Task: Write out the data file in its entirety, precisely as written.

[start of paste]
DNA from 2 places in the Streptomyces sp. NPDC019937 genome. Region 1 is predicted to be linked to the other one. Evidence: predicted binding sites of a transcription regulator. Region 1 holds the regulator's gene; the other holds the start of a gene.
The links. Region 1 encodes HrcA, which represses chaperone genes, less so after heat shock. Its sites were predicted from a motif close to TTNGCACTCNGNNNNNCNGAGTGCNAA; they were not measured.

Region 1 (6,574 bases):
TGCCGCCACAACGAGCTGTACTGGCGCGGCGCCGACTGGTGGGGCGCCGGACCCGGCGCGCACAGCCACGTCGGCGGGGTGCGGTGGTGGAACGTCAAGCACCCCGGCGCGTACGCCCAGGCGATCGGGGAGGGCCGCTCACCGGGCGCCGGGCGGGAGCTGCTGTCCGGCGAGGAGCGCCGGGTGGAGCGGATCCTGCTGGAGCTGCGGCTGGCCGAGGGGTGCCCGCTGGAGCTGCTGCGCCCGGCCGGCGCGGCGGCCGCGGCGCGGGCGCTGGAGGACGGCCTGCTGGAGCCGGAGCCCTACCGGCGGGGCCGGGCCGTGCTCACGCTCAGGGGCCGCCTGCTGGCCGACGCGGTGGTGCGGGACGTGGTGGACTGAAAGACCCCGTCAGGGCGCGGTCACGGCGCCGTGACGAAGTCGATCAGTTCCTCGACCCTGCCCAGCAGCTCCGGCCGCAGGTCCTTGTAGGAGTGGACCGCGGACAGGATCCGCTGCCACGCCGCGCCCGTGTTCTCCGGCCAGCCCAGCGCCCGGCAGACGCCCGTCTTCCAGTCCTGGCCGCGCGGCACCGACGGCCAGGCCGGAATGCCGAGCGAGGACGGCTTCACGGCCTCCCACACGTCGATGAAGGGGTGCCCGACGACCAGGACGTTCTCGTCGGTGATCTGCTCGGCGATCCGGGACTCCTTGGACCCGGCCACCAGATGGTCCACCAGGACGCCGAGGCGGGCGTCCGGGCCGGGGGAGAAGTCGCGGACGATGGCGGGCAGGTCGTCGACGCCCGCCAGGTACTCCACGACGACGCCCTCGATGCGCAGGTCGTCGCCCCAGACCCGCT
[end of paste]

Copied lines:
DNA from 2 places in the Streptomyces sp. NPDC019937 genome. Region 1 is predicted to be linked to the other one. Evidence: predicted binding sites of a transcription regulator. Region 1 holds the regulator's gene; the other holds the start of a gene.
The links. Region 1 encodes HrcA, which represses chaperone genes, less so after heat shock. Its sites were predicted from a motif close to TTNGCACTCNGNNNNNCNGAGTGCNAA; they were not measured.

Region 1 (6,574 bases):
TGCCGCCACAACGAGCTGTACTGGCGCGGCGCCGACTGGTGGGGCGCCGGACCCGGCGCGCACAGCCACGTCGGCGGGGTGCGGTGGTGGAACGTCAAGCACCCCGGCGCGTACGCCCAGGCGATCGGGGAGGGCCGCTCACCGGGCGCCGGGCGGGAGCTGCTGTCCGGCGAGGAGCGCCGGGTGGAGCGGATCCTGCTGGAGCTGCGGCTGGCCGAGGGGTGCCCGCTGGAGCTGCTGCGCCCGGCCGGCGCGGCGGCCGCGGCGCGGGCGCTGGAGGACGGCCTGCTGGAGCCGGAGCCCTACCGGCGGGGCCGGGCCGTGCTCACGCTCAGGGGCCGCCTGCTGGCCGACGCGGTGGTGCGGGACGTGGTGGACTGAAAGACCCCGTCAGGGCGCGGTCACGGCGCCGTGACGAAGTCGATCAGTTCCTCGACCCTGCCCAGCAGCTCCGGCCGCAGGTCCTTGTAGGAGTGGACCGCGGACAGGATCCGCTGCCACGCCGCGCCCGTGTTCTCCGGCCAGCCCAGCGCCCGGCAGACGCCCGTCTTCCAGTCCTGGCCGCGCGGCACCGACGGCCAGGCCGGAATGCCGAGCGAGGACGGCTTCACGGCCTCCCACACGTCGATGAAGGGGTGCCCGACGACCAGGACGTTCTCGTCGGTGATCTGCTCGGCGATCCGGGACTCCTTGGACCCGGCCACCAGATGGTCCACCAGGACGCCGAGGCGGGCGTCCGGGCCGGGGGAGAAGTCGCGGACGATGGCGGGCAGGTCGTCGACGCCCGCCAGGTACTCCACGACGACGCCCTCGATGCGCAGGTCGTCGCCCCAGACCCGCT